Wednesday, June 10, 2009

New Research Resources Online - for Free!

Great news for researchers and people interested in ancient history and archaeology! Story 1: The University of Chicago News Office (reported at Source: University of Chicago Released: Tue 02-Jun-2009, 16:00 ET Scholarship on Ancient Middle East Becomes Free Digitally Newswise — A wealth of material that documents the ancient Middle East has become available through a new, free online service at the Oriental Institute.
 The material comes from the extensive collection at the institute, which is a major publisher of important academic books on the languages, history and cultures of the ancient Middle East. The effort began in 1906, when the University started issuing publications that have been essential for studying the past.
 Since that time, more than 272 books have been published, ranging from dictionaries of the Assyrian and Hittite languages, to historical and archaeological studies and oversized folio volumes that document Egyptian temples and tombs.
 Gil Stein, Director of the Oriental Institute, said, “Our publications are the lasting record of our excavations and research. They are fundamental tools for scholars of the ancient Middle East throughout the world. Making these books available to our colleagues, to educators and the public reflects our mission to share knowledge.”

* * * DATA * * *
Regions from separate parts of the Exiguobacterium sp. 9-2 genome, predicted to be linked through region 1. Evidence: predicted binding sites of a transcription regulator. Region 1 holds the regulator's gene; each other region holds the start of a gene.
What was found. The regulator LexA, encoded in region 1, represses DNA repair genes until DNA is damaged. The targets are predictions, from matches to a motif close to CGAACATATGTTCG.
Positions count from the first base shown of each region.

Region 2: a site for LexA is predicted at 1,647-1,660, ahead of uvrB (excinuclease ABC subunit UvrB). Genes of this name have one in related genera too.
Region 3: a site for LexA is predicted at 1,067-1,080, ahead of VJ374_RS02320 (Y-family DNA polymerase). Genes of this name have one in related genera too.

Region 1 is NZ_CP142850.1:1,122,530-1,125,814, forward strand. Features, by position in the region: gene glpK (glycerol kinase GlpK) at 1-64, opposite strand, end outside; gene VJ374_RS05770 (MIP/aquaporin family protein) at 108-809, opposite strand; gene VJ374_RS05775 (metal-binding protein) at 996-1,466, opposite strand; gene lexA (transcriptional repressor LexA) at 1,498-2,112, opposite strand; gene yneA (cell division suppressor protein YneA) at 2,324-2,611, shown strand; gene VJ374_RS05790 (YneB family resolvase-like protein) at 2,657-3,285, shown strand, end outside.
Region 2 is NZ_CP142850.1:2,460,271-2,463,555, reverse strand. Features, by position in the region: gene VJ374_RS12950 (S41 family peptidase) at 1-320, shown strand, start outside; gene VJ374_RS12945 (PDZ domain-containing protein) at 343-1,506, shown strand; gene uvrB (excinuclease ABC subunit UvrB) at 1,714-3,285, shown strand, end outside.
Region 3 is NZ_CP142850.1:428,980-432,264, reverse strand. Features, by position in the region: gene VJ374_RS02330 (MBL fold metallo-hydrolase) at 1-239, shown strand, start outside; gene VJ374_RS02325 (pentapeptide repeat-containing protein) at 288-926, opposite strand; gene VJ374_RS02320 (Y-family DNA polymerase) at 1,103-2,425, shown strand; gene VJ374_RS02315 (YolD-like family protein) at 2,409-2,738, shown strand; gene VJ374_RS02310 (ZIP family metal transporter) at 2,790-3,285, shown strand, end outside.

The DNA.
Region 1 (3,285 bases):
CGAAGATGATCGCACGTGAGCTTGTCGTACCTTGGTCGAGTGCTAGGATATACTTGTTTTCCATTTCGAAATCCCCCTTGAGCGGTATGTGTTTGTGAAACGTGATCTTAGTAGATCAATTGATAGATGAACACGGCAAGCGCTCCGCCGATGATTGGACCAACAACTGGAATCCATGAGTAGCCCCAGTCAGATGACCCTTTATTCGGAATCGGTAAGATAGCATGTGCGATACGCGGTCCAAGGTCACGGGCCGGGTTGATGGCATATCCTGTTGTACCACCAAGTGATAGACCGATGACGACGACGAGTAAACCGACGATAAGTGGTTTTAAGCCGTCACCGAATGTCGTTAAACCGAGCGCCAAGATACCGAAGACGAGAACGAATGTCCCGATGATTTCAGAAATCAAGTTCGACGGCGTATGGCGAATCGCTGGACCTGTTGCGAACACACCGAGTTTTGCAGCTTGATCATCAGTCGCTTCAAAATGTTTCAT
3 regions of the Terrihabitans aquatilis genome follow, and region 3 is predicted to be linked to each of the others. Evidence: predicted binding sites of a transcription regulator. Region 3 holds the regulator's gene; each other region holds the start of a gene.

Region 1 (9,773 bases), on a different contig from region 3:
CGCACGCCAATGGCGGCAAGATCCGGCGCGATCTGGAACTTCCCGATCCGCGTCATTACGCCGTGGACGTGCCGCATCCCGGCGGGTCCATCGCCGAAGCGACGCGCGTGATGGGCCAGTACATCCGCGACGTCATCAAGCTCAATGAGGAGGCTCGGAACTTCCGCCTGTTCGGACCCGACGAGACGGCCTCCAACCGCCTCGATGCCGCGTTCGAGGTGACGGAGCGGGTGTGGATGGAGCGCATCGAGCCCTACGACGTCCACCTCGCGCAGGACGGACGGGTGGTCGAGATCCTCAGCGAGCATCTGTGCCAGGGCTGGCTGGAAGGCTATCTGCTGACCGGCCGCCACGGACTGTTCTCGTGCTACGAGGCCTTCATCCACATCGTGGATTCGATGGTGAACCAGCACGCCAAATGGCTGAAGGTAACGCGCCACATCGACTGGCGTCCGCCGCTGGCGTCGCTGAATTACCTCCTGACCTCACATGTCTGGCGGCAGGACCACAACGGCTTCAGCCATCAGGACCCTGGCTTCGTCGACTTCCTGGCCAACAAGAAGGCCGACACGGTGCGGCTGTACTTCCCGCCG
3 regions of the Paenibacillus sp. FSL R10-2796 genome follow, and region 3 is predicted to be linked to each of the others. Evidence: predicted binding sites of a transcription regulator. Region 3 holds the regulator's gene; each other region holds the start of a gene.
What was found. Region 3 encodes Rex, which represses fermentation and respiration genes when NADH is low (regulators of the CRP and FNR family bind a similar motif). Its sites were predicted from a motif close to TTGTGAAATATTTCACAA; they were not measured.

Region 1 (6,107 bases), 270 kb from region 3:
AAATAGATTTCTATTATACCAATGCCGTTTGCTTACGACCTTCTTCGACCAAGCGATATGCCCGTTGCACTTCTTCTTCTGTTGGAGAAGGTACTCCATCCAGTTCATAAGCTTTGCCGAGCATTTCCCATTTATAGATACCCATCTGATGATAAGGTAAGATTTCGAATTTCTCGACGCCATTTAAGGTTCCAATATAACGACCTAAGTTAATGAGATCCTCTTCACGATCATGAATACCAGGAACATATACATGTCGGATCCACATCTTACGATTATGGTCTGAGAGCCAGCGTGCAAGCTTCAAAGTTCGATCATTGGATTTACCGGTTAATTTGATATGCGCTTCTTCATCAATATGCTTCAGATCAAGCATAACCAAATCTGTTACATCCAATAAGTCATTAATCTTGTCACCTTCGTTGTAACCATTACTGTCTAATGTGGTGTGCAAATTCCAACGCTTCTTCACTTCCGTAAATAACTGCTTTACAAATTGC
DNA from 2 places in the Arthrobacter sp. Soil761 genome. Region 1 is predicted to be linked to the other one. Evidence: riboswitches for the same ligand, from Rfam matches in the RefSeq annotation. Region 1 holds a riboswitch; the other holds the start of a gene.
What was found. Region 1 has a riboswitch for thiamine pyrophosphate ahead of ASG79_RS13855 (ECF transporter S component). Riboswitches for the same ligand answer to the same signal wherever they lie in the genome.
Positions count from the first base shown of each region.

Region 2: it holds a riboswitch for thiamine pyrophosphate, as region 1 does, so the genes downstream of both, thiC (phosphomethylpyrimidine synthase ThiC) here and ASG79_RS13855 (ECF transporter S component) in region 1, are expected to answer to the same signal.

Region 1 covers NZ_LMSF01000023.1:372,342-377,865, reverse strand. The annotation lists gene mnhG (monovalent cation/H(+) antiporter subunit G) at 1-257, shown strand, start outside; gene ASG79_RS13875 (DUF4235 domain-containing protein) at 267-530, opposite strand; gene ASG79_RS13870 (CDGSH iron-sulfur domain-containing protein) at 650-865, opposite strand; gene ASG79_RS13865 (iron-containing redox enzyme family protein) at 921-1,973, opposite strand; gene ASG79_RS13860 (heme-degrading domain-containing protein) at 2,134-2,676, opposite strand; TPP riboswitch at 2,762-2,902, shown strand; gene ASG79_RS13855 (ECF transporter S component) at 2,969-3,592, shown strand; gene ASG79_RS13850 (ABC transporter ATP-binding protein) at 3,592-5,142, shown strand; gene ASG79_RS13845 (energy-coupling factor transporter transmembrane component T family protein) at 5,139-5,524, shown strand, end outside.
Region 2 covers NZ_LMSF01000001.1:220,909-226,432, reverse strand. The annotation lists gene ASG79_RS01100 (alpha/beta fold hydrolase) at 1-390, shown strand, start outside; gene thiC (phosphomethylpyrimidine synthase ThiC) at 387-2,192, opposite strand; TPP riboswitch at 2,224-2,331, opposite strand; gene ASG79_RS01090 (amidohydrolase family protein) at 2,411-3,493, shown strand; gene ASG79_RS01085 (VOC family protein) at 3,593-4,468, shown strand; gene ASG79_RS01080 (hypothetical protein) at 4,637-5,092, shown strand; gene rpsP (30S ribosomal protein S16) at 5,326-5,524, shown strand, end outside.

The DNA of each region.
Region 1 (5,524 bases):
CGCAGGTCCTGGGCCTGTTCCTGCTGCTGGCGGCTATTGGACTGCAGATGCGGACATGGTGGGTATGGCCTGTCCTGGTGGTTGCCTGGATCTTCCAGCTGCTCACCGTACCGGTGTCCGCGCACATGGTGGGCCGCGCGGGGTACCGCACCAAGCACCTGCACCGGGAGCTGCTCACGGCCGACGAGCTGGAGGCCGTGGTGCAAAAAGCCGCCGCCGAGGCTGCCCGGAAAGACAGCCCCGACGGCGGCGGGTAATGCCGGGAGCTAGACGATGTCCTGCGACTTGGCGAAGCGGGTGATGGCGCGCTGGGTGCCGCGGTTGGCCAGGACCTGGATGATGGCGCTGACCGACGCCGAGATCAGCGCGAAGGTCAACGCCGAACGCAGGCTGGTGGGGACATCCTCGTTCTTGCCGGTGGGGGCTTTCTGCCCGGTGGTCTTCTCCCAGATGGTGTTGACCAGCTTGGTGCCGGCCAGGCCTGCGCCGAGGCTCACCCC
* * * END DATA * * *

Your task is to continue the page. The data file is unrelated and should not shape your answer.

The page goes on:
Publication of its research is a central tenet of the mission of the Oriental Institute. Equally important is making that research accessible to scholars and individuals throughout the world.
 Toward that end, in October 2004, the Oriental Institute announced the Electronic Publications Initiative, which stated that all publications of the Oriental Institute would be simultaneously published in print and electronically. New titles are made available for free download at the same time they are issued in print. Individuals, libraries and institutions may download one complimentary copy for personal use from the Oriental Institute’s Web site: More than a thousand copies of the Chicago Assyrian Dictionary have been downloaded since May 2008.